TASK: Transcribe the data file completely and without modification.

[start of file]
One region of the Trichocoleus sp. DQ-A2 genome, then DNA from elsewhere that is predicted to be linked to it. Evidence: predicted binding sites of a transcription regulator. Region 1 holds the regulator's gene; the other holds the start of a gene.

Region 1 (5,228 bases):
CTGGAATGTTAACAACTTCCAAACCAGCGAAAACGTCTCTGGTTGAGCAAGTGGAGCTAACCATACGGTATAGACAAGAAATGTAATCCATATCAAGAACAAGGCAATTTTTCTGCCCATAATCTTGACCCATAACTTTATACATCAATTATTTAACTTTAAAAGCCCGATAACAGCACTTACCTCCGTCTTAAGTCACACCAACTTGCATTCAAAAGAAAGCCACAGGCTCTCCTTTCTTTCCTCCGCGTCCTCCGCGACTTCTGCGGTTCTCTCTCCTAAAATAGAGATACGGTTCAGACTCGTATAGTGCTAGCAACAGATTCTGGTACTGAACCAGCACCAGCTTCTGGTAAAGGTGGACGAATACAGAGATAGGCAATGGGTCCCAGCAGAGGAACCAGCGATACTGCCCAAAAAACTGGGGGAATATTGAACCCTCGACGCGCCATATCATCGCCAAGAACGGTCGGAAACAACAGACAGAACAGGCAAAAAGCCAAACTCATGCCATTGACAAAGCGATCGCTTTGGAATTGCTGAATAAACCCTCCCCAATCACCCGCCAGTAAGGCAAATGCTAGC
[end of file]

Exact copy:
One region of the Trichocoleus sp. DQ-A2 genome, then DNA from elsewhere that is predicted to be linked to it. Evidence: predicted binding sites of a transcription regulator. Region 1 holds the regulator's gene; the other holds the start of a gene.

Region 1 (5,228 bases):
CTGGAATGTTAACAACTTCCAAACCAGCGAAAACGTCTCTGGTTGAGCAAGTGGAGCTAACCATACGGTATAGACAAGAAATGTAATCCATATCAAGAACAAGGCAATTTTTCTGCCCATAATCTTGACCCATAACTTTATACATCAATTATTTAACTTTAAAAGCCCGATAACAGCACTTACCTCCGTCTTAAGTCACACCAACTTGCATTCAAAAGAAAGCCACAGGCTCTCCTTTCTTTCCTCCGCGTCCTCCGCGACTTCTGCGGTTCTCTCTCCTAAAATAGAGATACGGTTCAGACTCGTATAGTGCTAGCAACAGATTCTGGTACTGAACCAGCACCAGCTTCTGGTAAAGGTGGACGAATACAGAGATAGGCAATGGGTCCCAGCAGAGGAACCAGCGATACTGCCCAAAAAACTGGGGGAATATTGAACCCTCGACGCGCCATATCATCGCCAAGAACGGTCGGAAACAACAGACAGAACAGGCAAAAAGCCAAACTCATGCCATTGACAAAGCGATCGCTTTGGAATTGCTGAATAAACCCTCCCCAATCACCCGCCAGTAAGGCAAATGCTAGC